There are so many choices to make for your new season of outdoor landscaping for plants and shrubs, however, we believe that choosing your native species is one very strong decision you can make for the best environmental sustainability for your local area, and here’s some reasons why.

Grow Native Shrubs! There are many benefits to using Colorado native shrubs for home and commercial landscapes. Colorado native shrubs are naturally adapted to their specific Colorado climate, soils, and environmental conditions. When correctly sited, they can be ideal plants for a sustainable landscape that requires reduced external inputs such as watering, fertilizing, and pruning. In order to realize these benefits, the planting site must approximate the natural environmental conditions of the plant in its native habitat. Another benefit of using Colorado natives in landscapes is that they may attract a wide variety of wildlife including mammals, birds, and butterflies. Rapid urbanization in the state is reducing biodiversity as habitat is removed for building and road construction. Landscaping with natives on a large or small scale can maintain biodiversity that otherwise would be lost to development.

The shrubs listed in Table 1 are grown by some Colorado nurseries and are becoming more available in the commercial sector. However, not all shrubs listed are available at all nurseries, so it may be necessary to contact a number of commercial outlets to find a specific plant. If a shrub is not sold in the trade, asking for it may help increase its availability. Native shrubs should not be collected from the wild because this reduces biodiversity and causes a disturbed area that may be invaded by weeds. Most of the shrubs listed in Table 1 are available as container-grown plants. Native shrubs often do not have as great a visual impact in the container or immediately after planting as do traditional horticultural species. Over time, they will reward the homeowner with their natural beauty and other benefits.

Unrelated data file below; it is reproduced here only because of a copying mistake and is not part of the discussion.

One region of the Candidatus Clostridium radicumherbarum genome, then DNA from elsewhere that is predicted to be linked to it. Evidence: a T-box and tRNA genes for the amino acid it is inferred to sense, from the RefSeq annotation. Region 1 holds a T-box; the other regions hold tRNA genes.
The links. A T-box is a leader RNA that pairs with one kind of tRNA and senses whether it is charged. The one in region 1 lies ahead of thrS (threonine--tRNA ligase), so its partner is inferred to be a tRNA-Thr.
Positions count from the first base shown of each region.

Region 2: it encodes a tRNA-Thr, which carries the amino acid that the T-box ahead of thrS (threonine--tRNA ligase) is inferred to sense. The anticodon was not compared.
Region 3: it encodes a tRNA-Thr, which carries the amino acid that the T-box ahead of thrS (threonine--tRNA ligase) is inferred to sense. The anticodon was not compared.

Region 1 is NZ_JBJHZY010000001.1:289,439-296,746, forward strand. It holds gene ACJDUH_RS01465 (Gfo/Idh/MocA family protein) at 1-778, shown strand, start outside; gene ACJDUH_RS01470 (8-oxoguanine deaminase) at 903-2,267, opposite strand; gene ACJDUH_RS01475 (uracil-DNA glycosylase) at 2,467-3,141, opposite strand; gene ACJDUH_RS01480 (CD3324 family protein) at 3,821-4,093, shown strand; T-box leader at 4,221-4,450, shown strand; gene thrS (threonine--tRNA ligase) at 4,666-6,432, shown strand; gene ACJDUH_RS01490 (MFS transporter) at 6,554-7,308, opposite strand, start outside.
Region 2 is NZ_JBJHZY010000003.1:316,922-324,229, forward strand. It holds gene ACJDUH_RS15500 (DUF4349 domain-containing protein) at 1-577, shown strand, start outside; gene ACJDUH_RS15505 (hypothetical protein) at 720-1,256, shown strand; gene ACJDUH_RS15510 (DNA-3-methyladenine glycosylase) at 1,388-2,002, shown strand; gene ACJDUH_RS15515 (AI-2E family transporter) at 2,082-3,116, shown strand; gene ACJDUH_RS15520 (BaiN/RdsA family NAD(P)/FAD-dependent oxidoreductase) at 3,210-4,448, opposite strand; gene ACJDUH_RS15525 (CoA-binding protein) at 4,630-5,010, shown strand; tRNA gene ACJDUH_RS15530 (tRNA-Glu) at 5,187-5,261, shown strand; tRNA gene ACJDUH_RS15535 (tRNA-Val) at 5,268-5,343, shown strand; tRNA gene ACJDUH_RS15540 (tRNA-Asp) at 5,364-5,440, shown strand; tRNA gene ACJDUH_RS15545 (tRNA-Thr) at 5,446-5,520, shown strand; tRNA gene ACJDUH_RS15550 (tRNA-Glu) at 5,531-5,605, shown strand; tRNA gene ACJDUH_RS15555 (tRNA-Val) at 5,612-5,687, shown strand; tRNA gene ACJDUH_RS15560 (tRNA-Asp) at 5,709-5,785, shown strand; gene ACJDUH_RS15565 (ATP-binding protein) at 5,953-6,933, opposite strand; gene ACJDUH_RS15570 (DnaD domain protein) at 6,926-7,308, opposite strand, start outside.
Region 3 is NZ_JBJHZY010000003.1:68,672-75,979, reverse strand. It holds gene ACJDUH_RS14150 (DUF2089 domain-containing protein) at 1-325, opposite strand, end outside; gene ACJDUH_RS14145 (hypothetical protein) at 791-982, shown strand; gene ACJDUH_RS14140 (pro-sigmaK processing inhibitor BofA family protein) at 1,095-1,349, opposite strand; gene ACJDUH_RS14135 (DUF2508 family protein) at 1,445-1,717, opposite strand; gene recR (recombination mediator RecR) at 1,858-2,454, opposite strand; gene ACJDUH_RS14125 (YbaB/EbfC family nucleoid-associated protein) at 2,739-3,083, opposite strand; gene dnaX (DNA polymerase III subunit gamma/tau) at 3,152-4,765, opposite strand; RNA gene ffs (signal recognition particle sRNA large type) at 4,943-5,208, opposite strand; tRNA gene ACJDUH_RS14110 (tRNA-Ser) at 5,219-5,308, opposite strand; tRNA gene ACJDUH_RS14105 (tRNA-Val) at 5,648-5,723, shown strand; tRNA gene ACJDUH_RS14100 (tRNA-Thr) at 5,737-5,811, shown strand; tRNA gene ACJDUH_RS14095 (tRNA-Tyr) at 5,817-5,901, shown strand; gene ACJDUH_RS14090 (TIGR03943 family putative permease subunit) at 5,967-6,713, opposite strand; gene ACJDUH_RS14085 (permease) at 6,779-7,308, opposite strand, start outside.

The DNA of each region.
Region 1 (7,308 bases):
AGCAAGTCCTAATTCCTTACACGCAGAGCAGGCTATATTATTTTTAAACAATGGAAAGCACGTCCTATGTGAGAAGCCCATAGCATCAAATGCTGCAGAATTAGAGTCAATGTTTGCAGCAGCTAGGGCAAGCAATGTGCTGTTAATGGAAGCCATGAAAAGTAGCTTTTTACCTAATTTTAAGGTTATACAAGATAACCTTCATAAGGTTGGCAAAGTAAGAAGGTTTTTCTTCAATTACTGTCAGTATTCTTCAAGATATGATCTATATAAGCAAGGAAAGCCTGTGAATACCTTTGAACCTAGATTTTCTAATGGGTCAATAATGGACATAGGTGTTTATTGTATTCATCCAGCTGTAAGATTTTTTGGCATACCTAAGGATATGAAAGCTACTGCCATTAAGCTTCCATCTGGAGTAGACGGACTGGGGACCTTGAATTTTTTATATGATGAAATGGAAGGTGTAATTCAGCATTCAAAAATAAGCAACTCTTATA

There are several factors to consider in designing a native landscape. Due to Colorado’s wide variation of elevation and topography, native plants are found in a variety of habitats. In order to maximize survival with minimal external inputs, plants should be selected to match the site’s life zone and the plant’s moisture, light, and soil requirements. Even if a plant is listed for a particular life zone, the aspect (north, south, east or west facing) of the proposed site should match the moisture requirement. For example, a red twig dogwood, which has a high moisture requirement, should not be sited with plants of dissimilar water needs. Similarly, a red twig dogwood should not be planted on a Mountain-mahogany fruit (Cerocarpus montanus ) south-facing slope, where a significant amount of additional moisture would be required.

Growing native shrubs does not exclude the use of adapted non-native plants. There are many non-native plants that are adapted to Colorado’s climate and can be used in a native landscape as long as moisture, light, and soil requirements are similar. Even if a site has a non-native landscape that requires additional inputs (such as an irrigated landscape on the plains), dry land native plants can be used in non-irrigated pockets within the non-native landscape. These native “pocket gardens” can be located in areas such as parkways and next to hardscapes that are difficult to irrigate.

Some communities regulate landscape appearance or the type of plants which may be used. So before completing a landscape design, check with local authorities, including homeowner’s associations, to discover any regulations that may affect your design.

For the list of shrubs in Table 1 spoken of here in this blog go to your local extension service at:

And also ask your landscaper and we are sure they can provide all you may be seeking for your new season of outdoor landscaping.